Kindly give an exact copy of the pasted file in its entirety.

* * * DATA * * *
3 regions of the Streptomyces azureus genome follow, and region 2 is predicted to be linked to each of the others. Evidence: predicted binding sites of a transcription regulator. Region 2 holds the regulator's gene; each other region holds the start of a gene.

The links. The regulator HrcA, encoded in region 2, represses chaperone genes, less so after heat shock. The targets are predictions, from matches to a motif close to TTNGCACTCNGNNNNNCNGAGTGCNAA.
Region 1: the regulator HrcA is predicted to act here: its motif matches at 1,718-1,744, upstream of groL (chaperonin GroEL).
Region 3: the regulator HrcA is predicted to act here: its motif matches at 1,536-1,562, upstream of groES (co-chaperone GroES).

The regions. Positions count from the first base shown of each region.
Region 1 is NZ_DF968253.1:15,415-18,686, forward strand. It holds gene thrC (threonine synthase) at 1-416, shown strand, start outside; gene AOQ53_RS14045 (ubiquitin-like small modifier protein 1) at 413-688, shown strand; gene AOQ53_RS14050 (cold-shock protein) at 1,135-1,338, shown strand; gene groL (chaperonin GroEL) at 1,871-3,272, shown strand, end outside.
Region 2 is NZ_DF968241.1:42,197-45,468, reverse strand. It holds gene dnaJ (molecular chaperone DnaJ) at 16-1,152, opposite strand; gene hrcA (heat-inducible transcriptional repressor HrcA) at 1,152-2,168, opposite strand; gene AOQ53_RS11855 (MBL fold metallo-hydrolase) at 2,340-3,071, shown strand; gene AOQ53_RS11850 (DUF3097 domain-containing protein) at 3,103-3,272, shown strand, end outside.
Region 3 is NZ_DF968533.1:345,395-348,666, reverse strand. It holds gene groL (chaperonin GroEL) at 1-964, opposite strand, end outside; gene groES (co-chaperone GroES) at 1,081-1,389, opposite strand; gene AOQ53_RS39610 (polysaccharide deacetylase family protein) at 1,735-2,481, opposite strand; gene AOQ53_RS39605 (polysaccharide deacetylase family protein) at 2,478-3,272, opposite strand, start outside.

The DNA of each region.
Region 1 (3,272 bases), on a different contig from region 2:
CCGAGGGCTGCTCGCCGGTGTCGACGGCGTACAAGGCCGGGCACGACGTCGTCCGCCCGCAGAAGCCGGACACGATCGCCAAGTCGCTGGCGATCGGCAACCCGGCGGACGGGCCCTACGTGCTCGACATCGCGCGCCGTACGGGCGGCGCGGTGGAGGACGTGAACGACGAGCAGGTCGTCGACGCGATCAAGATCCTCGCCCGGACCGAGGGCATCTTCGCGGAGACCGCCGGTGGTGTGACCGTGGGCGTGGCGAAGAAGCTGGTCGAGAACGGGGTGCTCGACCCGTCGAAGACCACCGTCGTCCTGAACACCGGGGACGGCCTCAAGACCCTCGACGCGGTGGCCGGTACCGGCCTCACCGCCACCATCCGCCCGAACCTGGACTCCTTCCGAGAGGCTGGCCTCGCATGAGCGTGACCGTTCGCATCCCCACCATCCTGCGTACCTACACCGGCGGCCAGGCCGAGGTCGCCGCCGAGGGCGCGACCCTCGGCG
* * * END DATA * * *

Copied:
3 regions of the Streptomyces azureus genome follow, and region 2 is predicted to be linked to each of the others. Evidence: predicted binding sites of a transcription regulator. Region 2 holds the regulator's gene; each other region holds the start of a gene.

The links. The regulator HrcA, encoded in region 2, represses chaperone genes, less so after heat shock. The targets are predictions, from matches to a motif close to TTNGCACTCNGNNNNNCNGAGTGCNAA.
Region 1: the regulator HrcA is predicted to act here: its motif matches at 1,718-1,744, upstream of groL (chaperonin GroEL).
Region 3: the regulator HrcA is predicted to act here: its motif matches at 1,536-1,562, upstream of groES (co-chaperone GroES).

The regions. Positions count from the first base shown of each region.
Region 1 is NZ_DF968253.1:15,415-18,686, forward strand. It holds gene thrC (threonine synthase) at 1-416, shown strand, start outside; gene AOQ53_RS14045 (ubiquitin-like small modifier protein 1) at 413-688, shown strand; gene AOQ53_RS14050 (cold-shock protein) at 1,135-1,338, shown strand; gene groL (chaperonin GroEL) at 1,871-3,272, shown strand, end outside.
Region 2 is NZ_DF968241.1:42,197-45,468, reverse strand. It holds gene dnaJ (molecular chaperone DnaJ) at 16-1,152, opposite strand; gene hrcA (heat-inducible transcriptional repressor HrcA) at 1,152-2,168, opposite strand; gene AOQ53_RS11855 (MBL fold metallo-hydrolase) at 2,340-3,071, shown strand; gene AOQ53_RS11850 (DUF3097 domain-containing protein) at 3,103-3,272, shown strand, end outside.
Region 3 is NZ_DF968533.1:345,395-348,666, reverse strand. It holds gene groL (chaperonin GroEL) at 1-964, opposite strand, end outside; gene groES (co-chaperone GroES) at 1,081-1,389, opposite strand; gene AOQ53_RS39610 (polysaccharide deacetylase family protein) at 1,735-2,481, opposite strand; gene AOQ53_RS39605 (polysaccharide deacetylase family protein) at 2,478-3,272, opposite strand, start outside.

The DNA of each region.
Region 1 (3,272 bases), on a different contig from region 2:
CCGAGGGCTGCTCGCCGGTGTCGACGGCGTACAAGGCCGGGCACGACGTCGTCCGCCCGCAGAAGCCGGACACGATCGCCAAGTCGCTGGCGATCGGCAACCCGGCGGACGGGCCCTACGTGCTCGACATCGCGCGCCGTACGGGCGGCGCGGTGGAGGACGTGAACGACGAGCAGGTCGTCGACGCGATCAAGATCCTCGCCCGGACCGAGGGCATCTTCGCGGAGACCGCCGGTGGTGTGACCGTGGGCGTGGCGAAGAAGCTGGTCGAGAACGGGGTGCTCGACCCGTCGAAGACCACCGTCGTCCTGAACACCGGGGACGGCCTCAAGACCCTCGACGCGGTGGCCGGTACCGGCCTCACCGCCACCATCCGCCCGAACCTGGACTCCTTCCGAGAGGCTGGCCTCGCATGAGCGTGACCGTTCGCATCCCCACCATCCTGCGTACCTACACCGGCGGCCAGGCCGAGGTCGCCGCCGAGGGCGCGACCCTCGGCG